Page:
Relationships among estimated net income, herdlife and linear type traits in dairy cattle

dc.contributor.authorWeigel, Daniel J.en
dc.contributor.committeechairCassell, B.G.en
dc.contributor.committeememberHoeschele, Inaen
dc.contributor.committeememberMcGilliard, Michael L.en
dc.contributor.committeememberNotter, David R.en
dc.contributor.committeememberPearson, R.E.en
dc.contributor.committeememberVinson, William E.en
dc.contributor.departmentAnimal Scienceen
dc.date.accessioned2014-03-14T21:13:55Zen
dc.date.adate2008-06-06en
dc.date.available2014-03-14T21:13:55Zen
dc.date.issued1993en
dc.date.rdate2008-06-06en
dc.date.sdate2008-06-06en
dc.description.abstractOpportunity cost of postponed replacement (OC) is the income forfeited by keeping a cow for an extra day and is estimated by the income produced by an average replacement. The effect of adjusting a measure of net income, relative net income (RNI), for OC (RNIOC) by lactation was studied. After edits, the data set consisted of 2,982,001 Holstein cows. Prediction factors were developed for RNI and days of productive life (DPL) so that OC could be estimated from cows with shorter herd life opportunities. Within-herd correlations of RNI estimated from 84 month herdlife opportunity with that predicted from cows still alive at 36, 48, 60 and 72 months were .46, .59, .72 and .76, respectively and predictions reflected phenotypic trends of increased net income over time. Corresponding correlations for predicted 84 month DPL at the same ages were .28, .36, .41 and .47 and predictions conflicted with phenotypic trends of decreased herdlife over time. Total OC for cows with 84 month opportunity were raised by an average of $34 when OC was estimated specific to each lactation. The 433,116 cows with classification records and 84 month herdlife opportunity were used to estimate genetic and phenotypic (co)variances among type traits, production, and months in milk (MIM), RNI and RNIOC with a multiple trait Sire model. Production information from all cows in classified herds indicated that classified cows are not a random sample of cows in those herds. Heritability of RNIOC (.17) was higher than RNI (.12), but the genetic correlation between the traits was high (.97). Heritability of MIM was .06. Genetic correlations of MIM to the yield and linear type traits were less than -31 in absolute value. Evaluation of net merit using economic weights developed with RNIOC was more accurate than indirect prediction of MIM. Approximate reliability of a first crop AI sire evaluation for net merit is .65 compared to .42 for MIM.en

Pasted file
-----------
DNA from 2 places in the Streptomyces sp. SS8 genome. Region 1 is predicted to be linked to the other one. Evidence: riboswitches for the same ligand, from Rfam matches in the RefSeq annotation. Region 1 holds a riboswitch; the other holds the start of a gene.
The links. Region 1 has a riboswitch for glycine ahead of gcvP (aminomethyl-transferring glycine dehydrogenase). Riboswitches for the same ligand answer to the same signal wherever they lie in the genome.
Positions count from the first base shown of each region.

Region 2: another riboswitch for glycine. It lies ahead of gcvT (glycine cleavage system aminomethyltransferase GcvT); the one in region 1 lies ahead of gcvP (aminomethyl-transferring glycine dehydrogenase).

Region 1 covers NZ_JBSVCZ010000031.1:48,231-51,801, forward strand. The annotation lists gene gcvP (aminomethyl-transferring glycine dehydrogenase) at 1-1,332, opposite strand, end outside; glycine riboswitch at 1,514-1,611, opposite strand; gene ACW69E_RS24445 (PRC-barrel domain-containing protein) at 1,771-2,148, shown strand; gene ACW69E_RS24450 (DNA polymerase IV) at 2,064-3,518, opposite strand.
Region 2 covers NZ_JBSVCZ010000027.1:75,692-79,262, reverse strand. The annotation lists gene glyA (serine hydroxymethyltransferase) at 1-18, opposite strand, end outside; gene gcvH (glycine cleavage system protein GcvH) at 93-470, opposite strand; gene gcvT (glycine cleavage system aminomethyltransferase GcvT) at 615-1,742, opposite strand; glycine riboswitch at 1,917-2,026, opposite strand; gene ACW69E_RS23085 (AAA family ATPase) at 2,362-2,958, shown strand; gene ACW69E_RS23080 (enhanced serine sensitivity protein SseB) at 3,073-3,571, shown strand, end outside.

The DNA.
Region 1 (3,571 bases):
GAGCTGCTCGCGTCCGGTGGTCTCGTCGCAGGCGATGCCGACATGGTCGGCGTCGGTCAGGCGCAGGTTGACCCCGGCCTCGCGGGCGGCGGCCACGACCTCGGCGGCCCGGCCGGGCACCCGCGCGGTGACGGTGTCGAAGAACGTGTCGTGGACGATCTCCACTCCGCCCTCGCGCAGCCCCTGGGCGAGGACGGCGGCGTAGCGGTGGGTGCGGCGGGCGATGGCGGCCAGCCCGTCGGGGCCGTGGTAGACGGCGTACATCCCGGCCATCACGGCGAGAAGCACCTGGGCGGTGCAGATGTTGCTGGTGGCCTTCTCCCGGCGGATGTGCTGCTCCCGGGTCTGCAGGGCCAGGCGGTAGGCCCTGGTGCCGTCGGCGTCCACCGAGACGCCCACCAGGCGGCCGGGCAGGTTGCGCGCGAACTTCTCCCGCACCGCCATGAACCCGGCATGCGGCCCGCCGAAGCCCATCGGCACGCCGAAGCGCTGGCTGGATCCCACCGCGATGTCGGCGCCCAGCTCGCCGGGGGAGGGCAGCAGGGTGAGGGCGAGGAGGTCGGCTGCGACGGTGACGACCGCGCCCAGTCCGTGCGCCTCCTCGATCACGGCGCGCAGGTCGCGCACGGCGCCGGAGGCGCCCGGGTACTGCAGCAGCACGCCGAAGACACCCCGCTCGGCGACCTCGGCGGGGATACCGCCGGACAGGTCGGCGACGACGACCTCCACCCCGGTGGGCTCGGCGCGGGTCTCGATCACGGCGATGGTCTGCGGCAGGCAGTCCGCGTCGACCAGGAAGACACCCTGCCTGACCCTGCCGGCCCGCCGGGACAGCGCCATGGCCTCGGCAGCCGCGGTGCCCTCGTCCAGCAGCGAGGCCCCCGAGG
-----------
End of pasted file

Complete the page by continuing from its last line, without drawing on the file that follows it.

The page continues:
dc.description.degreePh. D.en
dc.format.extentxii, 159 leavesen
dc.format.mediumBTDen
dc.format.mimetypeapplication/pdfen
dc.identifier.otheretd-06062008-165443en
dc.identifier.sourceurlhttp://scholar.lib.vt.edu/theses/available/etd-06062008-165443/en
dc.identifier.urihttp://hdl.handle.net/10919/38321en
dc.language.isoenen
dc.publisherVirginia Techen
dc.relation.haspartLD5655.V856_1993.W443.pdfen
dc.relation.isformatofOCLC# 29895238en
dc.rightsIn Copyrighten
dc.rights.urihttp://rightsstatements.org/vocab/InC/1.0/en
dc.subject.lccLD5655.V856 1993.W443en
dc.subject.lcshDairy cattle -- Breedingen
dc.subject.lcshDairy farming -- Economic aspectsen
dc.titleRelationships among estimated net income, herdlife and linear type traits in dairy cattleen
dc.typeDissertationen
dc.type.dcmitypeTexten
thesis.degree.disciplineAnimal Scienceen
thesis.degree.grantorVirginia Polytechnic Institute and State Universityen
thesis.degree.leveldoctoralen
thesis.degree.namePh. D.en
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